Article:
Sanctions law ruling will ripple across U.S.
Arizona Republic
June 8, 2008


Author: Mary Jo Pitzl, The Arizona Republic

Arizona's employer-sanctions law was among the first in the nation to go on the books, sending the state into a new world of employee screening, absent workers and anxious waiting for prosecutions.

Now, a year after it was signed into law, the measure has survived a challenge in federal court and is the first in the nation to get an airing before a federal appeals court. On Thursday, the 9th U.S. Circuit Court of Appeals hears the case, which is being pressed by business groups, civil-rights groups and Latino organizations.

The law allows the state to suspend or revoke the business license of employers found to have knowingly hired illegal workers. The case is being closely watched by lawmakers, attorneys, employers and immigration activists of all stripes. And not just in Arizona.

The Legal Arizona Workers Act, in effect since January, has spawned a number of similar acts in states from Mississippi to Indiana, New Jersey to Colorado.

Two other sanctions-related cases will follow the Arizona case to appeals courts, likely later this summer. The resulting opinions will shape a landscape that could guide sanctions laws nationwide, as well as increase pressure on Congress to do something about illegal immigration.

"It's hard to underestimate the impact Arizona has had with its employer-sanctions law," said Kris Kobach, a law professor at the University of Missouri-Kansas City who has been helping the state of Arizona with its defense of the law.

Arizona, Kobach said, has done two things: It won the first legal challenge against its sanctions law, which emboldened other states to follow suit.

And anecdotal evidence suggests the mere existence of the law has prompted illegal workers to deport themselves, lessening their strain on the state, Kobach said.

'The cutting edge'

Critics of the Arizona law also have the case on their must-watch list.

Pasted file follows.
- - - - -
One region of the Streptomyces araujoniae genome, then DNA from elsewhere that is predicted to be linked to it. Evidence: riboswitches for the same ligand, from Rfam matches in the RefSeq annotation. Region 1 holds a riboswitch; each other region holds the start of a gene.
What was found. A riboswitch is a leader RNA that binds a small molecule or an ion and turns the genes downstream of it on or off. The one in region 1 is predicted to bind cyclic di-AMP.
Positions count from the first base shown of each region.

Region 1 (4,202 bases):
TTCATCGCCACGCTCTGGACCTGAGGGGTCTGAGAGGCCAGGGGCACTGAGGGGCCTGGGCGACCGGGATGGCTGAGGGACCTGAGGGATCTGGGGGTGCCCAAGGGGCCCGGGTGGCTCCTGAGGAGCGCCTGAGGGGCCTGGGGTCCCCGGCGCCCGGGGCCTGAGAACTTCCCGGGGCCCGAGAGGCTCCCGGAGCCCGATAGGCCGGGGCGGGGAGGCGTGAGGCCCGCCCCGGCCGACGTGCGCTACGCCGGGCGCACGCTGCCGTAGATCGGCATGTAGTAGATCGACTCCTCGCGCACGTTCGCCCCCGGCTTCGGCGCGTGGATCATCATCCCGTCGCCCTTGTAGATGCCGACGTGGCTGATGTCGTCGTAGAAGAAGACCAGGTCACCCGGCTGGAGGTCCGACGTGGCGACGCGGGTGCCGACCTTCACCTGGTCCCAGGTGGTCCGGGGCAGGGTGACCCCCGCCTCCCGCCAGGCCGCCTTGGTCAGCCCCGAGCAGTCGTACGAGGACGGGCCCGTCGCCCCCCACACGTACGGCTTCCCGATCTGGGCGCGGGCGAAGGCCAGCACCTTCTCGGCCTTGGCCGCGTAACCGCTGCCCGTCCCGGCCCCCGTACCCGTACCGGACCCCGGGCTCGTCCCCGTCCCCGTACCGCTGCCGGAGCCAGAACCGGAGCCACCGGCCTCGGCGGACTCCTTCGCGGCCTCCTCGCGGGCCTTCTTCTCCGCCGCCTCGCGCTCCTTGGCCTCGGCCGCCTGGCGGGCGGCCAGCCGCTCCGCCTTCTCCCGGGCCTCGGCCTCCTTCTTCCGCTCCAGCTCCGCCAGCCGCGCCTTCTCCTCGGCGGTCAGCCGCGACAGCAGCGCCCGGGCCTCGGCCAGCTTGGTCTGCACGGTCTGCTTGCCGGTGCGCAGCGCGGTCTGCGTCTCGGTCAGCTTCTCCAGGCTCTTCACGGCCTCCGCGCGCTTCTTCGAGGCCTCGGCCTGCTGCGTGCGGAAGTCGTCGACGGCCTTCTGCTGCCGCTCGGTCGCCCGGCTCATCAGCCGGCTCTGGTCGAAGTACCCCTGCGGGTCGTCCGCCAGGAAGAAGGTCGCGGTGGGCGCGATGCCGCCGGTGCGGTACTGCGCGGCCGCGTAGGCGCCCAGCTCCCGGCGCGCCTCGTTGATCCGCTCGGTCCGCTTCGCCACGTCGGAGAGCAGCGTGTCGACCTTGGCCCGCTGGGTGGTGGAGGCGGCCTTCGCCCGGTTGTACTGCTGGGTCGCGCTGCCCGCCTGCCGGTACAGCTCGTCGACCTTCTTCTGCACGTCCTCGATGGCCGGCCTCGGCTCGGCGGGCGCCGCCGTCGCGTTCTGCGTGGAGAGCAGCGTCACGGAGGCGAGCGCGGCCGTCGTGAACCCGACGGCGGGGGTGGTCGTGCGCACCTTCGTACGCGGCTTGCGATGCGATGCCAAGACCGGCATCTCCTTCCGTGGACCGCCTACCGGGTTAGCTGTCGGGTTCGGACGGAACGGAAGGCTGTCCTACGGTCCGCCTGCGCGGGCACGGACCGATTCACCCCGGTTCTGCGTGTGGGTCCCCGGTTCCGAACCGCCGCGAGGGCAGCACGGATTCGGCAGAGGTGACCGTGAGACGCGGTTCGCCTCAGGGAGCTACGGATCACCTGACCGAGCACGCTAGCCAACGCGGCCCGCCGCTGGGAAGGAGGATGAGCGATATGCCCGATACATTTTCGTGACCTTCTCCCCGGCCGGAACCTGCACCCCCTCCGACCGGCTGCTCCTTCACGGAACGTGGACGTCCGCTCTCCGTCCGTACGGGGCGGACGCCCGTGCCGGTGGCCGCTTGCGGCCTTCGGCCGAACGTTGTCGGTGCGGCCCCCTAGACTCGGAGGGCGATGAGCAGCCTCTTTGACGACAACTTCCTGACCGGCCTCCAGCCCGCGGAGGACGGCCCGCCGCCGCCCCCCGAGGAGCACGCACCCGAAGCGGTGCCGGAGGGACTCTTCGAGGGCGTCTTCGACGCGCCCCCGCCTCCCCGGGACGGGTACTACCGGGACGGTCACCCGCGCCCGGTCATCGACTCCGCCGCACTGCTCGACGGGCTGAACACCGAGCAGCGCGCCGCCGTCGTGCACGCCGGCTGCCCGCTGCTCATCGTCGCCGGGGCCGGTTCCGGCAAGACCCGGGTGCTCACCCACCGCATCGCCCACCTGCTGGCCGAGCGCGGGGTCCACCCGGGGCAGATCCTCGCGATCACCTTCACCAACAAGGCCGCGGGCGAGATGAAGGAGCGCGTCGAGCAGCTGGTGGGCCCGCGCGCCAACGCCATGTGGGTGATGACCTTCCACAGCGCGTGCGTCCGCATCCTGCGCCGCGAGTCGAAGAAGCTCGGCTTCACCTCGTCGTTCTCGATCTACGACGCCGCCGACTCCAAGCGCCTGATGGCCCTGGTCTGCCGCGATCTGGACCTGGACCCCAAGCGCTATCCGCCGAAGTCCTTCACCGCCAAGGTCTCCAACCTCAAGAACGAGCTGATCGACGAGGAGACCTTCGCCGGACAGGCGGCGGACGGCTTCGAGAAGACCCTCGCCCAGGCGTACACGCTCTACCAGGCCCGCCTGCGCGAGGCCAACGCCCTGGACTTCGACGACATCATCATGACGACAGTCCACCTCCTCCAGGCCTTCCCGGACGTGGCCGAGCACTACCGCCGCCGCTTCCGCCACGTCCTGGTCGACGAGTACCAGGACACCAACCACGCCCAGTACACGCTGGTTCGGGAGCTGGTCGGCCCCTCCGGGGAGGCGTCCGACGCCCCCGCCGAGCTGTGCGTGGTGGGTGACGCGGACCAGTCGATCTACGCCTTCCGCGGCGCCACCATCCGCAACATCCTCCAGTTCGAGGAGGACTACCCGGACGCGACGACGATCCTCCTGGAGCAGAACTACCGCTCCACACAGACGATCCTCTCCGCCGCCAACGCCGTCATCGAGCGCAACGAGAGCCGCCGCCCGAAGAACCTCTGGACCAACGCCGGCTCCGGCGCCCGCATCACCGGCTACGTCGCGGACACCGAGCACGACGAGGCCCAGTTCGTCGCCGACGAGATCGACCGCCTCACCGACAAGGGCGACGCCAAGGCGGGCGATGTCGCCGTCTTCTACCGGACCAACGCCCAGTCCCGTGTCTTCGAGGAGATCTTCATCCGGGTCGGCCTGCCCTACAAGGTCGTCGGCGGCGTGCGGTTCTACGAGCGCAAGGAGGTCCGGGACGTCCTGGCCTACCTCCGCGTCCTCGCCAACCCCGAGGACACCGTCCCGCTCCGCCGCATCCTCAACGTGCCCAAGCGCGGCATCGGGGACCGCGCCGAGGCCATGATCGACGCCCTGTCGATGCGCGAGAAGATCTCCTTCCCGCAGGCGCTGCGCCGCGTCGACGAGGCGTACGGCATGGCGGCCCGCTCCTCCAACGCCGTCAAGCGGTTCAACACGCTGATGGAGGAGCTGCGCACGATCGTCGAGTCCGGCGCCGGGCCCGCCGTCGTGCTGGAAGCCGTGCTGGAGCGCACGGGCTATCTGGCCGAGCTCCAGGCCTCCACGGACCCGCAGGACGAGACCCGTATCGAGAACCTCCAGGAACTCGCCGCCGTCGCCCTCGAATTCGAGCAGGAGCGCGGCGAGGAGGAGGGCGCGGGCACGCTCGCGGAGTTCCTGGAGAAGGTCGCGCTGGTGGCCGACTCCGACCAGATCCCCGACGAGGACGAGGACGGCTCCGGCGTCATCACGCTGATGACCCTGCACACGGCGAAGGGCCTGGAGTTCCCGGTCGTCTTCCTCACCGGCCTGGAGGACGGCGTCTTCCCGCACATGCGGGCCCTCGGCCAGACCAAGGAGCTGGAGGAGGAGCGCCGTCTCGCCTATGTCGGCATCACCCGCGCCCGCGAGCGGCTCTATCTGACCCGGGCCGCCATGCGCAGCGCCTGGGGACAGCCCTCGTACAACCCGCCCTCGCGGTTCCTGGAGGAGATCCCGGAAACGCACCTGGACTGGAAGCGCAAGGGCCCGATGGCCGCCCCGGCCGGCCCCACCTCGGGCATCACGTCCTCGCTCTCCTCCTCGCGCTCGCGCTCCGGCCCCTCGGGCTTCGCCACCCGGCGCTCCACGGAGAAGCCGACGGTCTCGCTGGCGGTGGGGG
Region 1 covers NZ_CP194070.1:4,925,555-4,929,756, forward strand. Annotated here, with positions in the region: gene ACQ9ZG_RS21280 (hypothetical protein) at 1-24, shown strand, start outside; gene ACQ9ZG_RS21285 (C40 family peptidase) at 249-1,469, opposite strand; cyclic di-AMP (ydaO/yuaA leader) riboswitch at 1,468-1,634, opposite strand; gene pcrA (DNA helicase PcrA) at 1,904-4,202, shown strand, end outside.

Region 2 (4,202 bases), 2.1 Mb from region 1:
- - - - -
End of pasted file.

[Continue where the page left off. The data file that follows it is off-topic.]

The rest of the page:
"I think Arizona is on the cutting edge of some of these issues," said Kevin Johnson, a professor of law and "chicana/o" studies at the University of California-Davis who advocates open borders.

He said the Arizona Legislature has taken " a very aggressive stance" on immigration reform.

At the heart of the three appeals cases is a core constitutional question: Do state and local governments have the authority to set immigration policy?

Yes, attorneys for Arizona say. The role is limited, but they argue that Arizona's policies fit within the narrow window.

Lawyers representing the city councils in Hazleton, Pa., and Valley Park, Mo., are pursuing similar arguments.

In the case of Valley Park and Arizona, federal judges agreed with the government positions. In Pennsylvania, a federal judge said the city overstepped its bounds in requiring every employer seeking a city business permit to file an affidavit affirming that the company does not knowingly hire or employ any illegal workers.

The three cases have set the stage for a dramatic and possibly contradictory round of appeals-court decisions that are expected to be announced this summer or fall, Kobach and Johnson said.

Johnson says the 9th Circuit decision could be the most influential on future legal rulings, especially since the court deals with more immigration cases than any other appeals court. In any event, most observers expect that one or more of the sanctions laws will ultimately be appealed to the U.S. Supreme Court, given the economic and legal ramifications of the measures.

Arizona's law, like the others, relies on an exemption in the 1986* federal Immigration Reform and Control Act for local and state governments to take action when it comes to "licensing and similar laws."

The Legal Arizona Workers Act, state attorneys argue, uses that exemption to justify its sanctions for illegal hires: Suspension of a state-issued business license if an employer is found to have knowingly hired an illegal worker. A second offense would result in loss of that license.

But attorneys arguing against the state law say the Arizona Legislature reached too broadly. A license intended to spell out the requirements for being a hairdresser, for example, should not be used as a way to penalize a business.

The exemption, attorneys for the business and Latino groups say in a court filing, does not give Arizona or any other state the right to enact "their own broad employer-sanctions schemes."

To date, there have been no prosecutions of the law, though The Republic reported in March that Maricopa County had started five formal investigations.

The lack of prosecutions, Kobach says, raises the hurdle for the complaining parties.

"They've made their threshold argument much harder," Kobach said, because the plaintiffs have to make a theoretical case, rather than pointing to a business that can show damage from having business licenses suspended or revoked.